Portable Air Hockey

Process Post

Cole Kissam and Jonah Stillman
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Our project in the Flying Objects studio was to create an air hockey game that required no air hockey table. While we were told balancing self-propelled objects was very difficult, our expectations of what we could accomplish were very reasonable and we decided to use a propeller all the same. We decided to create a puck, that looks like a UFO, and have it propel itself upwards off of the ground.  Then it could be used on any flat surface, and could be used at any time. 

    Our first iteration was a very simple a cardboard cut-out that had a cylindrical shape that would hold a propeller. The rationality behind this was to simply get our ideas out on the table, and build a general and basic prototype.  We found that the cardboard was too light to be durable, and that it was very effective for gaining lift.  This marked the constant struggle of our design, finding the balance between proper durability and lightweight material.  

    Our second iteration was this time made of a 3D printed material and was much too heavy to obtain lift. However it taught us many valuable lessons, including how to attach the LEDs we wanted to introduce and the proper way to wire them. It also taught us that we needed to make things as lightweight as possible. This was the most important lesson we learned from this iteration.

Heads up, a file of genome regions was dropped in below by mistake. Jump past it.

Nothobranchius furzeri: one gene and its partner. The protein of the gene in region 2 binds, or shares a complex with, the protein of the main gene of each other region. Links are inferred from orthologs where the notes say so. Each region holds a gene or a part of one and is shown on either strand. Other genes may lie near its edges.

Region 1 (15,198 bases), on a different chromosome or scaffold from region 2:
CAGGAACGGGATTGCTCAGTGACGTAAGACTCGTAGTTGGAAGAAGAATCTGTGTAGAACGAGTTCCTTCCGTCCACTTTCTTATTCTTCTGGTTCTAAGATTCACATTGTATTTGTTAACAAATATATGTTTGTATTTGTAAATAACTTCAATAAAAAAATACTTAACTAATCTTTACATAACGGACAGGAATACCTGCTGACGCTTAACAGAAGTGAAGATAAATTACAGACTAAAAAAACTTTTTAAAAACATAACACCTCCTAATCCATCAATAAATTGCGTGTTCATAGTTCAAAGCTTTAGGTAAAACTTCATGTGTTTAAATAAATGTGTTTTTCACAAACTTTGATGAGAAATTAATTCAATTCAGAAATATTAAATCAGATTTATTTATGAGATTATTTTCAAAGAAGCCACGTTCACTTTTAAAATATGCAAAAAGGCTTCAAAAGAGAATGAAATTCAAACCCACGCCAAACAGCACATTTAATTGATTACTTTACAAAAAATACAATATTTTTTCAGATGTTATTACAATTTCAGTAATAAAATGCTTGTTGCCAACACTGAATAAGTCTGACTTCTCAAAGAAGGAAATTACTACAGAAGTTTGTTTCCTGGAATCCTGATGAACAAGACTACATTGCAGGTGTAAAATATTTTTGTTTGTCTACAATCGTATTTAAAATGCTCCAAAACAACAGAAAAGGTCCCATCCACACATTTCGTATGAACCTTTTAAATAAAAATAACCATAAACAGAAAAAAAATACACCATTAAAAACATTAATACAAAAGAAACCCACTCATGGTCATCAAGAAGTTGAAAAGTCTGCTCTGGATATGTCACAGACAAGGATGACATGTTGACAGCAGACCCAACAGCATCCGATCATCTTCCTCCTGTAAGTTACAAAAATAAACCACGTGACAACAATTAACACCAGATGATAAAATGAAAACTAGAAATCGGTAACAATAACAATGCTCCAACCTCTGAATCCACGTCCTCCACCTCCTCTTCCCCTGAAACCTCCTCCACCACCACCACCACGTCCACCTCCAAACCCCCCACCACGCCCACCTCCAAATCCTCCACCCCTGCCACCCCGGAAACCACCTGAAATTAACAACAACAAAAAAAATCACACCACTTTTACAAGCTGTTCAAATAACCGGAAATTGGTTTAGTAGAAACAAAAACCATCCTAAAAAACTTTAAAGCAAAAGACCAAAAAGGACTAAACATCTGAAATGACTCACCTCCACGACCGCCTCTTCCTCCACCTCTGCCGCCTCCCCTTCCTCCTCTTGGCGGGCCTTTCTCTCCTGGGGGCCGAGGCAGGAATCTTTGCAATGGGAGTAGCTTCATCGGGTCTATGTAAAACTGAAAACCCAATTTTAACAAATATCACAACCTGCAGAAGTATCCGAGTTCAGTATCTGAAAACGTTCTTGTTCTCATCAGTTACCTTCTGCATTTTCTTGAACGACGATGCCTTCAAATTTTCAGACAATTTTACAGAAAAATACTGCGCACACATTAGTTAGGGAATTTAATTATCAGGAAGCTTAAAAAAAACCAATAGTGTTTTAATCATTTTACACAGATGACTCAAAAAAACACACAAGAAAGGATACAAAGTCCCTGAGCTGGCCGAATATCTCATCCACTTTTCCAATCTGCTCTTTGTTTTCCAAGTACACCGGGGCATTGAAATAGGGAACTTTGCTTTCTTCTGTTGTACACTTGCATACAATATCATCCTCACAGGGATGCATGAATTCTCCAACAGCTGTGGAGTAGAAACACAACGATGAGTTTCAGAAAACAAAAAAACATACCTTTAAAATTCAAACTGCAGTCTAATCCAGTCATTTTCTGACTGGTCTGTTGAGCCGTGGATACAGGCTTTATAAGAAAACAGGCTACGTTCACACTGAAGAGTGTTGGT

The next iteration was again 3D printed but made out of much thinner plastic and used much less plastic period.  This was very successful at looking sleek and being durable, but was still too heavy to obtain lift with the motor we had.  We decided that it would be necessary to use a material lighter than plastic, and so we went on to a 3mm thick laser cut wood frame.  This model would go on to be our final as it was just light enough to obtain lift.  However we learned that this wood model would not be as durable or aesthetically pleasing as the plastic model.  A way to improve on our project would have been to very simply find a stronger propeller and motor to power our device.  Although our device sacrificed durability for speed and lift, it did function very well at its job, and could achieve lift and torque on many surfaces.